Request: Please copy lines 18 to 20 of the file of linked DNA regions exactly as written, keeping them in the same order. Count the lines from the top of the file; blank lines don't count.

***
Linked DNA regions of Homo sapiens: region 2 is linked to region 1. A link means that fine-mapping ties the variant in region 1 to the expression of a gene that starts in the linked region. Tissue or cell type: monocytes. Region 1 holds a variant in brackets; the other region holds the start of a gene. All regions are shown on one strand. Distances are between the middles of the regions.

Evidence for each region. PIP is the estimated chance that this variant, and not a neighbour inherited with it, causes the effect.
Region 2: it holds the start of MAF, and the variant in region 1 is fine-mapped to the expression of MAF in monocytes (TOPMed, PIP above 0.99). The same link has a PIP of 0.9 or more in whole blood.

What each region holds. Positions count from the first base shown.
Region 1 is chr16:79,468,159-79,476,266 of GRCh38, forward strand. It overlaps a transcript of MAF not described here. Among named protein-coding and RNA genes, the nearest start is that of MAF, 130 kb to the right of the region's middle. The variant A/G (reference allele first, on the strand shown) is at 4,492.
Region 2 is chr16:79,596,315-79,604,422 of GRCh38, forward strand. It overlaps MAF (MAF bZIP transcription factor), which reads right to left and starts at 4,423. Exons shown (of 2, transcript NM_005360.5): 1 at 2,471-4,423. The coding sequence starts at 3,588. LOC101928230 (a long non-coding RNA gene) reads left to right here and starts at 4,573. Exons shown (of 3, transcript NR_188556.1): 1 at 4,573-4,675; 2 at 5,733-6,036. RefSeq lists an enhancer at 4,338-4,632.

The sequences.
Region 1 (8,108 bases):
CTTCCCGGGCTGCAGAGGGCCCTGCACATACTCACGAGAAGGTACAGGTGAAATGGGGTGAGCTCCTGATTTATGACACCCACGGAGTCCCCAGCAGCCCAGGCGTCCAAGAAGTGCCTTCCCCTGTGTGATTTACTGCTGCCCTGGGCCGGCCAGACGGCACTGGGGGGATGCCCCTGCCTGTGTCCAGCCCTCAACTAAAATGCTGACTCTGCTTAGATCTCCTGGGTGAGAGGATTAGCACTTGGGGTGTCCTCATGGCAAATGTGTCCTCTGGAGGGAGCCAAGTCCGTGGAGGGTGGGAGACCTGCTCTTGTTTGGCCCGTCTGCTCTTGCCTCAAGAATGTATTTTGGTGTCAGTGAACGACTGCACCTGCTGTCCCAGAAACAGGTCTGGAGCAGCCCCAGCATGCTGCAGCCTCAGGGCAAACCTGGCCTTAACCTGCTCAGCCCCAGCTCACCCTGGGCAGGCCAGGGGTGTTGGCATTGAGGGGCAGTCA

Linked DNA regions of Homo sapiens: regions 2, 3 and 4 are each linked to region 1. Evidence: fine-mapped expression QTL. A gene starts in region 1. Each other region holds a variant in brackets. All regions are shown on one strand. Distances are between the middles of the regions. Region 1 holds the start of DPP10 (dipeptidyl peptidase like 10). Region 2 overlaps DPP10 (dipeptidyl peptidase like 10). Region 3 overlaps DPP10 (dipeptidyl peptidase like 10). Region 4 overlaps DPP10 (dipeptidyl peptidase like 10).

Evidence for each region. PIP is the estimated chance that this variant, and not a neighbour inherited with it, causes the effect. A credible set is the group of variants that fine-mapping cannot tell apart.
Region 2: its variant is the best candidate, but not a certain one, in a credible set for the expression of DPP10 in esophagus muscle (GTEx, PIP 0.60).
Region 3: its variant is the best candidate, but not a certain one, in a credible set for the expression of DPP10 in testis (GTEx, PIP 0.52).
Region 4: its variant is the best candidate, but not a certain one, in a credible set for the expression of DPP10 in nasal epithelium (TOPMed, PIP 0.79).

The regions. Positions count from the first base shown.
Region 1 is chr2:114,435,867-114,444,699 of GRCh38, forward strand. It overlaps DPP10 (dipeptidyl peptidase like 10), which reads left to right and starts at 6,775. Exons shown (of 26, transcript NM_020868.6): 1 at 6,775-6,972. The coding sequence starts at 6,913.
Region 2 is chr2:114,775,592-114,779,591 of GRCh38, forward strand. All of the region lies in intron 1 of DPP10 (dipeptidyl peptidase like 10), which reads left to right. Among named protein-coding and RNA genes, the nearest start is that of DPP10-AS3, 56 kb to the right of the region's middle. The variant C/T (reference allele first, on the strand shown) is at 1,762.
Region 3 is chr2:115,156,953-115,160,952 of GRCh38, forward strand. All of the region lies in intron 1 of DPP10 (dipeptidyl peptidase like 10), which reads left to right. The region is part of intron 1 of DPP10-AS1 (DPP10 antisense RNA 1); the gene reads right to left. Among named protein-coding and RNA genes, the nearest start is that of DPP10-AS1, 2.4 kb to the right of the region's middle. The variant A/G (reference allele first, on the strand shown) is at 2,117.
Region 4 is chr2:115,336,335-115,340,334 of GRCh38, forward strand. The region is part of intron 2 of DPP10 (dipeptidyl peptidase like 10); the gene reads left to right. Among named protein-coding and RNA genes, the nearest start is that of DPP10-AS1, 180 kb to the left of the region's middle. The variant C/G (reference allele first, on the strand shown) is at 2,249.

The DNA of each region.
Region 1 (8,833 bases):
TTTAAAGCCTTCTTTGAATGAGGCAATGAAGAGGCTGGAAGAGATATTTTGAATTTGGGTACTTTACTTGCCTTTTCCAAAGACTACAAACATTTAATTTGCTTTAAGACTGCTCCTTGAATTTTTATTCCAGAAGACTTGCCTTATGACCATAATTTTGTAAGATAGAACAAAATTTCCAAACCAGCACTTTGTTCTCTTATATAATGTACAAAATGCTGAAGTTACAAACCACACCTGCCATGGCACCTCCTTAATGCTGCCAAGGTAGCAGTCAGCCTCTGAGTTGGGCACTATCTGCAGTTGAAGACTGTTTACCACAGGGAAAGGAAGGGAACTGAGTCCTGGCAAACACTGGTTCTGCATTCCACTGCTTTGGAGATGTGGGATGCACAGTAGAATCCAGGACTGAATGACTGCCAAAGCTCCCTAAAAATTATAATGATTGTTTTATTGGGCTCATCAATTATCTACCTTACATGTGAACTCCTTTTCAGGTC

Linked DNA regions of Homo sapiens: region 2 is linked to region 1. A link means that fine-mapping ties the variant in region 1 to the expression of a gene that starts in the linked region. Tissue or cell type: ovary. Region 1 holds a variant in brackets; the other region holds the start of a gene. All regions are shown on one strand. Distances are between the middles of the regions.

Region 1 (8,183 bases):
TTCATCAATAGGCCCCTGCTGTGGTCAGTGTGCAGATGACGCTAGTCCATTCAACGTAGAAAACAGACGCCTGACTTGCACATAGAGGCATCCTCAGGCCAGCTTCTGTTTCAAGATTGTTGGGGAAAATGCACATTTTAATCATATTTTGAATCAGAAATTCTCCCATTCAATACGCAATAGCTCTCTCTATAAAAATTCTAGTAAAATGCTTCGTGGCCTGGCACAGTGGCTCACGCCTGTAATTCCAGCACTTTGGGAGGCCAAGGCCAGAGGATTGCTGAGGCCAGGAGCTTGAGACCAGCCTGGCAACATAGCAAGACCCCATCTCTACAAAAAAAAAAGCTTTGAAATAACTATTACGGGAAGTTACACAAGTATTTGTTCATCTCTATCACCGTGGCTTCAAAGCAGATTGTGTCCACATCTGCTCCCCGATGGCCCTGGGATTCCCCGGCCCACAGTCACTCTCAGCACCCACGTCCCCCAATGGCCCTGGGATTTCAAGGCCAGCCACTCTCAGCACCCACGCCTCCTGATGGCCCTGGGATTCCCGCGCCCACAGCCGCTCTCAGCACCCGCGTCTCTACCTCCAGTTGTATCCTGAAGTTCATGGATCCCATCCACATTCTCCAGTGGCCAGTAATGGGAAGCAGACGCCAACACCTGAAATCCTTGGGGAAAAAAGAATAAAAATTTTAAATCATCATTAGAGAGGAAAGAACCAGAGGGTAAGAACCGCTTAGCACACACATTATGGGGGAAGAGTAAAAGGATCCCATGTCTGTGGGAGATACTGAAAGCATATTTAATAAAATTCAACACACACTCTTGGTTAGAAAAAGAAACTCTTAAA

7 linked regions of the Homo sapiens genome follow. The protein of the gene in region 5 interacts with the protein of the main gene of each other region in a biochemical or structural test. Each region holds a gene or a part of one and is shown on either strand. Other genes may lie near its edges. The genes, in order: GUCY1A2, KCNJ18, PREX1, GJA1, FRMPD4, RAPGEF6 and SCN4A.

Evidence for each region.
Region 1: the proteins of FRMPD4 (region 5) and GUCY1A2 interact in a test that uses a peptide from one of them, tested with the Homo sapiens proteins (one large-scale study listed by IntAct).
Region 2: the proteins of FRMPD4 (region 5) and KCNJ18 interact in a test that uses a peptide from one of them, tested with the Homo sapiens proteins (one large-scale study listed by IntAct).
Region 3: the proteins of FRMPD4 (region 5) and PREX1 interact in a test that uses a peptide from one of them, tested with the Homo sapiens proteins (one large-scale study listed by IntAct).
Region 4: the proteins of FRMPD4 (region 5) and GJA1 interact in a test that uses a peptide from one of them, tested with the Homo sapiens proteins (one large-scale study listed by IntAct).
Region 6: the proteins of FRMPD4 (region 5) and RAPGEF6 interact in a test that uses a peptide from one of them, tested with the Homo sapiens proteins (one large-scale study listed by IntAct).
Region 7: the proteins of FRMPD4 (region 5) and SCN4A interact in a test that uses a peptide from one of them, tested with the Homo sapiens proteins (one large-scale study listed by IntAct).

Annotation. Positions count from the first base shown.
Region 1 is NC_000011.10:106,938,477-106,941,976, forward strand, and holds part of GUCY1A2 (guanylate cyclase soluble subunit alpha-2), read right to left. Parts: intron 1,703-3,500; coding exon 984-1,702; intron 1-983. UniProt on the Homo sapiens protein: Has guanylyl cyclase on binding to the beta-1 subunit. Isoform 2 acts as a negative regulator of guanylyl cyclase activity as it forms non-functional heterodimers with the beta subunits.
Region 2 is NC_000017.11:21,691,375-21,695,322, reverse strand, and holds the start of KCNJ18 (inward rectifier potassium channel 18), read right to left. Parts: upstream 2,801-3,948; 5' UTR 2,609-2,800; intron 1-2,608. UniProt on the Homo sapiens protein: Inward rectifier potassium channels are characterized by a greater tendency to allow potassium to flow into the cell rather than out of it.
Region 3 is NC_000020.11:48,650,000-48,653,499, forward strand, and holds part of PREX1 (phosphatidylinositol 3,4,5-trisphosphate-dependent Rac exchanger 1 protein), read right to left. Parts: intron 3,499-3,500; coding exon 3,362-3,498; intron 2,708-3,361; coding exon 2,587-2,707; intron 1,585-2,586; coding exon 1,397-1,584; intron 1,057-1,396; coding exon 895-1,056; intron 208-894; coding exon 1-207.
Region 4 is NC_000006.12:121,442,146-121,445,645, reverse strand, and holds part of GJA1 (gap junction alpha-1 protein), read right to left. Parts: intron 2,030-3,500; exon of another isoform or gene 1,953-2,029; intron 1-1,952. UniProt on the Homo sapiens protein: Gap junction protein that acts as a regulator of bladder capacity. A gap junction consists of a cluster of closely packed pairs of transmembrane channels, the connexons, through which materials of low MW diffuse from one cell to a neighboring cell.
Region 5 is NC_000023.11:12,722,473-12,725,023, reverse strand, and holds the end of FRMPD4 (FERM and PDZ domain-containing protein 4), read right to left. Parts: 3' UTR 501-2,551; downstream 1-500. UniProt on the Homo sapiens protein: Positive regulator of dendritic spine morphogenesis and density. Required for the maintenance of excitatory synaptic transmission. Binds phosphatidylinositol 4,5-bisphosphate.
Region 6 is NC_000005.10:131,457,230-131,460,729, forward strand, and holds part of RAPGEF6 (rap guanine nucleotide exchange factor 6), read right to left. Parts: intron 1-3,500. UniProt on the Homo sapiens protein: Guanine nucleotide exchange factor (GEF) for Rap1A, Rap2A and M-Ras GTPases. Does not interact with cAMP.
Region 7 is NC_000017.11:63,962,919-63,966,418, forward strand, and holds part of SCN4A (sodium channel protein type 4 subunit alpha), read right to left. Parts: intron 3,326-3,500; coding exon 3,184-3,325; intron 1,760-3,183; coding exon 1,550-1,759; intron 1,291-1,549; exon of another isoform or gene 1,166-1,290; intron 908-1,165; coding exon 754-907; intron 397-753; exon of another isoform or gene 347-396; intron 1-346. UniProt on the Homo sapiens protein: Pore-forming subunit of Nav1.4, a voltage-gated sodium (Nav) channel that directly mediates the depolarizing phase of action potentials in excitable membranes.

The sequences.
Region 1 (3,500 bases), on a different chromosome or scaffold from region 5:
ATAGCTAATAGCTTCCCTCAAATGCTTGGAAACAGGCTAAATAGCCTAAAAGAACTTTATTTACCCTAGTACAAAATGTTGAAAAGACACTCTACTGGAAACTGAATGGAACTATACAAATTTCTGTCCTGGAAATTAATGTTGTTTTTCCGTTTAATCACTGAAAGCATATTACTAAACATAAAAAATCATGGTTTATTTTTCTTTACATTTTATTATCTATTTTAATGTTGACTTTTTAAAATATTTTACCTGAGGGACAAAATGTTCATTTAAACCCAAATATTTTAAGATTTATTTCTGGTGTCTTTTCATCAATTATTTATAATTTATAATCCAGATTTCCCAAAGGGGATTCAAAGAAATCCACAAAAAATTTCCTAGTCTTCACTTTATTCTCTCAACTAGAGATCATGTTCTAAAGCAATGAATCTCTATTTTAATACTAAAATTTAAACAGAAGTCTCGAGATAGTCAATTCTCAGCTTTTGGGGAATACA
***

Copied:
Region 3 is chr2:115,156,953-115,160,952 of GRCh38, forward strand. All of the region lies in intron 1 of DPP10 (dipeptidyl peptidase like 10), which reads left to right. The region is part of intron 1 of DPP10-AS1 (DPP10 antisense RNA 1); the gene reads right to left. Among named protein-coding and RNA genes, the nearest start is that of DPP10-AS1, 2.4 kb to the right of the region's middle. The variant A/G (reference allele first, on the strand shown) is at 2,117.
Region 4 is chr2:115,336,335-115,340,334 of GRCh38, forward strand. The region is part of intron 2 of DPP10 (dipeptidyl peptidase like 10); the gene reads left to right. Among named protein-coding and RNA genes, the nearest start is that of DPP10-AS1, 180 kb to the left of the region's middle. The variant C/G (reference allele first, on the strand shown) is at 2,249.

The DNA of each region.